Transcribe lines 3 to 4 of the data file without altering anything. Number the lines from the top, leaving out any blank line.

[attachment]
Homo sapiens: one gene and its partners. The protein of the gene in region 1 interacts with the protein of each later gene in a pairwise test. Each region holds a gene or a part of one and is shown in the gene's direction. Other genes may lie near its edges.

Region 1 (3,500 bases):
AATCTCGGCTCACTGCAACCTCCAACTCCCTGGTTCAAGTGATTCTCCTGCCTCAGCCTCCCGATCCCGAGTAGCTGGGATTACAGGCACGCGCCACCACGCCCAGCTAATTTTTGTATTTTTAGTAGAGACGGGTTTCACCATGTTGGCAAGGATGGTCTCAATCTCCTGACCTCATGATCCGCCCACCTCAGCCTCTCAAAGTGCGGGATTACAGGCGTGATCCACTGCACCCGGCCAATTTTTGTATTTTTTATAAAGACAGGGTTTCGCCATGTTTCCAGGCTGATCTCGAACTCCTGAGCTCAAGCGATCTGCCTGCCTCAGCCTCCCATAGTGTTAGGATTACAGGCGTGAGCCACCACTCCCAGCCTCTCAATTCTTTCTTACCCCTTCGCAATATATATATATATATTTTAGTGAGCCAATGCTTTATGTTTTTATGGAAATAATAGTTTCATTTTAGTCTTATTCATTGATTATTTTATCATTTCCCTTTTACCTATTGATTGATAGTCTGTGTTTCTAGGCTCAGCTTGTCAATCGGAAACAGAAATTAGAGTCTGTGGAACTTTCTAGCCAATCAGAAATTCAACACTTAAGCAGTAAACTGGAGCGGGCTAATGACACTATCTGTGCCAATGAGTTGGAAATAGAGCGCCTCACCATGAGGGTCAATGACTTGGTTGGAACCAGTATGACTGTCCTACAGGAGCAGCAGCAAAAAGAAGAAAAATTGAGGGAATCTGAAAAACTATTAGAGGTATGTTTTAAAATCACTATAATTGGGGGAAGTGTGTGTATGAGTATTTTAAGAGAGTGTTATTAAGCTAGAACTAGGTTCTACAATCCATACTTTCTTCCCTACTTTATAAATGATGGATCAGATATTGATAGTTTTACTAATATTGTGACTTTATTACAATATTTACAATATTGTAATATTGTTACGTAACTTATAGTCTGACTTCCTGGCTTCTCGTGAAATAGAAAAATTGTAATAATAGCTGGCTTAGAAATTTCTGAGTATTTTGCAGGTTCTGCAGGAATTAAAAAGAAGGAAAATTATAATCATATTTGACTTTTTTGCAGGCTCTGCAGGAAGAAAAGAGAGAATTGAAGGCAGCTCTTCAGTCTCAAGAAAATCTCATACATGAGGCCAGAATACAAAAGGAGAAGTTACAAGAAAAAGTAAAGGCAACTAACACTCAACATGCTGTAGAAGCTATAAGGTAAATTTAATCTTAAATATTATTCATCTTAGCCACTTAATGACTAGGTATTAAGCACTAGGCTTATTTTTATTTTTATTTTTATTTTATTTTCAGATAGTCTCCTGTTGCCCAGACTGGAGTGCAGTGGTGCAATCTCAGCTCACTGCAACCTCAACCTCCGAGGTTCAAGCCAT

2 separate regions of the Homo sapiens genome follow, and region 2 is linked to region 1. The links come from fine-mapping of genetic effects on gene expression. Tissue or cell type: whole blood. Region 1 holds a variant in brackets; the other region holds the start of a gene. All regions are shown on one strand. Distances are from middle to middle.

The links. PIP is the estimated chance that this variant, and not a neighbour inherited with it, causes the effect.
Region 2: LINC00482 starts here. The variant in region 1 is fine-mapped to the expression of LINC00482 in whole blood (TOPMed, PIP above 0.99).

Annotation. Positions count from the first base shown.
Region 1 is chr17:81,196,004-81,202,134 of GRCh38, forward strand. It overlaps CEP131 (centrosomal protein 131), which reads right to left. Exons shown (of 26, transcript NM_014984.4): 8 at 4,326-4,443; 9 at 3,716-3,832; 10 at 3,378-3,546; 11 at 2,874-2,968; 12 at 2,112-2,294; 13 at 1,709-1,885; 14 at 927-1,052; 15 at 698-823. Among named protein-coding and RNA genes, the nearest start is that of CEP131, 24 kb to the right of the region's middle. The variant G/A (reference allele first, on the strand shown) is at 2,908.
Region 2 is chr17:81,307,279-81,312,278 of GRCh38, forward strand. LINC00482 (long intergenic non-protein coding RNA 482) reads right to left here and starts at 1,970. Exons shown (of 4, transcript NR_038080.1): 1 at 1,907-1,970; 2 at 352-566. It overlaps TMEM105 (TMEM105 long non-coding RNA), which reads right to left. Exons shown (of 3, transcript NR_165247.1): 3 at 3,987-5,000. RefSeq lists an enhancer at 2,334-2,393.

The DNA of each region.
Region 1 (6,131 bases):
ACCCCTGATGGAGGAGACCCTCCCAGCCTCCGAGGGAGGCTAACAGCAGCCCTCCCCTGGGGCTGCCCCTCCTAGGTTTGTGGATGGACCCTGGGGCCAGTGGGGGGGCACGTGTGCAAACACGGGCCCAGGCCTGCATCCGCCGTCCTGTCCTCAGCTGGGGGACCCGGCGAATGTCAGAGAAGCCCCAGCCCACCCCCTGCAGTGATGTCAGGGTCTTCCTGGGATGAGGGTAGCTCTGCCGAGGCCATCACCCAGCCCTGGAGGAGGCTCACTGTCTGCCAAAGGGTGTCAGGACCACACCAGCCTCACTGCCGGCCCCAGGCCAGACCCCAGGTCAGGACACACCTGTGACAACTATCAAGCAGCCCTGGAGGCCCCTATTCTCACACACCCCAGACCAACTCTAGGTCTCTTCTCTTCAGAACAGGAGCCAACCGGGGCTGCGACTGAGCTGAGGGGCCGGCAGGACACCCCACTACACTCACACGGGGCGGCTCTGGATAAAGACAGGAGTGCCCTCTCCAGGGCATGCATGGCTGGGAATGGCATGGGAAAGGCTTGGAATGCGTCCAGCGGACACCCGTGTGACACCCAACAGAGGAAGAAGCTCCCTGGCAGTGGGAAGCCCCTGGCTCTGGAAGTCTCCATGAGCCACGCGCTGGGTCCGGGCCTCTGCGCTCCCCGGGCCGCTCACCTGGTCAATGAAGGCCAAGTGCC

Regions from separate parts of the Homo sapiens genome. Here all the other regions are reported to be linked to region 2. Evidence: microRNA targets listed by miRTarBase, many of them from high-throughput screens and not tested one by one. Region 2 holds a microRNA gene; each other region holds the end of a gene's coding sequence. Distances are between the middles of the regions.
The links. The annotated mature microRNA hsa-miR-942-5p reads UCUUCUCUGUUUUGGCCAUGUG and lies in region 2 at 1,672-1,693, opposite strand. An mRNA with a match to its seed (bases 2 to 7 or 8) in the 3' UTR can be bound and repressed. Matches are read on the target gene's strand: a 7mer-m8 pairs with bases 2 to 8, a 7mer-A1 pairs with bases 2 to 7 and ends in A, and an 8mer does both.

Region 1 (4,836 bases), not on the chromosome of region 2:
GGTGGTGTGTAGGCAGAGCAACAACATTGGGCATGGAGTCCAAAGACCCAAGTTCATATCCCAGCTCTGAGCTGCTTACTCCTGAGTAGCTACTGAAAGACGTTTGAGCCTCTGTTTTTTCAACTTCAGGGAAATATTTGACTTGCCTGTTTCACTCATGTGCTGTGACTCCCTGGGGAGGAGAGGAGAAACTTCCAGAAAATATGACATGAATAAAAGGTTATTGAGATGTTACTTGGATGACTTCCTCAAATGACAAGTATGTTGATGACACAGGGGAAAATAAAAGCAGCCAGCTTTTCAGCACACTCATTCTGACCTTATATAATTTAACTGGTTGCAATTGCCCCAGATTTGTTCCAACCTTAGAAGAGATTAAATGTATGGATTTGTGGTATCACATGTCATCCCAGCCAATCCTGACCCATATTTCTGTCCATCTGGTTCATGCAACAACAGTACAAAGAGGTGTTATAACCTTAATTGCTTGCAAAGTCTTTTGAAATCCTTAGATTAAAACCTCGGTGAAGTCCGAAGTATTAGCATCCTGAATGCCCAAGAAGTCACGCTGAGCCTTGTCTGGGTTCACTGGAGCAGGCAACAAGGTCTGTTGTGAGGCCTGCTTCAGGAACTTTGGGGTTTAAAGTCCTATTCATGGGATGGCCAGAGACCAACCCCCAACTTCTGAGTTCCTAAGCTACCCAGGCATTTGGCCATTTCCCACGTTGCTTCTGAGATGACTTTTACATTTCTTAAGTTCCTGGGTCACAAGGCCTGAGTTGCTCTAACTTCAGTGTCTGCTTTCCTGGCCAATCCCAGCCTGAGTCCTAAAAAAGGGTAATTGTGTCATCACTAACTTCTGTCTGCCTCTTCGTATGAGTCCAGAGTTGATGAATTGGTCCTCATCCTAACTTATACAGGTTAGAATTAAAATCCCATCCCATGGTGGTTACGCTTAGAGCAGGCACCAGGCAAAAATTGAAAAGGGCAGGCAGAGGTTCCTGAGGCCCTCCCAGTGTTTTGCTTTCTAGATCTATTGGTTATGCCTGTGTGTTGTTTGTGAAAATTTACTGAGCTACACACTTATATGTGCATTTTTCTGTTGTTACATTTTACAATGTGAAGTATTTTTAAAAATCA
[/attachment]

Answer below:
AATCTCGGCTCACTGCAACCTCCAACTCCCTGGTTCAAGTGATTCTCCTGCCTCAGCCTCCCGATCCCGAGTAGCTGGGATTACAGGCACGCGCCACCACGCCCAGCTAATTTTTGTATTTTTAGTAGAGACGGGTTTCACCATGTTGGCAAGGATGGTCTCAATCTCCTGACCTCATGATCCGCCCACCTCAGCCTCTCAAAGTGCGGGATTACAGGCGTGATCCACTGCACCCGGCCAATTTTTGTATTTTTTATAAAGACAGGGTTTCGCCATGTTTCCAGGCTGATCTCGAACTCCTGAGCTCAAGCGATCTGCCTGCCTCAGCCTCCCATAGTGTTAGGATTACAGGCGTGAGCCACCACTCCCAGCCTCTCAATTCTTTCTTACCCCTTCGCAATATATATATATATATTTTAGTGAGCCAATGCTTTATGTTTTTATGGAAATAATAGTTTCATTTTAGTCTTATTCATTGATTATTTTATCATTTCCCTTTTACCTATTGATTGATAGTCTGTGTTTCTAGGCTCAGCTTGTCAATCGGAAACAGAAATTAGAGTCTGTGGAACTTTCTAGCCAATCAGAAATTCAACACTTAAGCAGTAAACTGGAGCGGGCTAATGACACTATCTGTGCCAATGAGTTGGAAATAGAGCGCCTCACCATGAGGGTCAATGACTTGGTTGGAACCAGTATGACTGTCCTACAGGAGCAGCAGCAAAAAGAAGAAAAATTGAGGGAATCTGAAAAACTATTAGAGGTATGTTTTAAAATCACTATAATTGGGGGAAGTGTGTGTATGAGTATTTTAAGAGAGTGTTATTAAGCTAGAACTAGGTTCTACAATCCATACTTTCTTCCCTACTTTATAAATGATGGATCAGATATTGATAGTTTTACTAATATTGTGACTTTATTACAATATTTACAATATTGTAATATTGTTACGTAACTTATAGTCTGACTTCCTGGCTTCTCGTGAAATAGAAAAATTGTAATAATAGCTGGCTTAGAAATTTCTGAGTATTTTGCAGGTTCTGCAGGAATTAAAAAGAAGGAAAATTATAATCATATTTGACTTTTTTGCAGGCTCTGCAGGAAGAAAAGAGAGAATTGAAGGCAGCTCTTCAGTCTCAAGAAAATCTCATACATGAGGCCAGAATACAAAAGGAGAAGTTACAAGAAAAAGTAAAGGCAACTAACACTCAACATGCTGTAGAAGCTATAAGGTAAATTTAATCTTAAATATTATTCATCTTAGCCACTTAATGACTAGGTATTAAGCACTAGGCTTATTTTTATTTTTATTTTTATTTTATTTTCAGATAGTCTCCTGTTGCCCAGACTGGAGTGCAGTGGTGCAATCTCAGCTCACTGCAACCTCAACCTCCGAGGTTCAAGCCAT

2 separate regions of the Homo sapiens genome follow, and region 2 is linked to region 1. The links come from fine-mapping of genetic effects on gene expression. Tissue or cell type: whole blood. Region 1 holds a variant in brackets; the other region holds the start of a gene. All regions are shown on one strand. Distances are from middle to middle.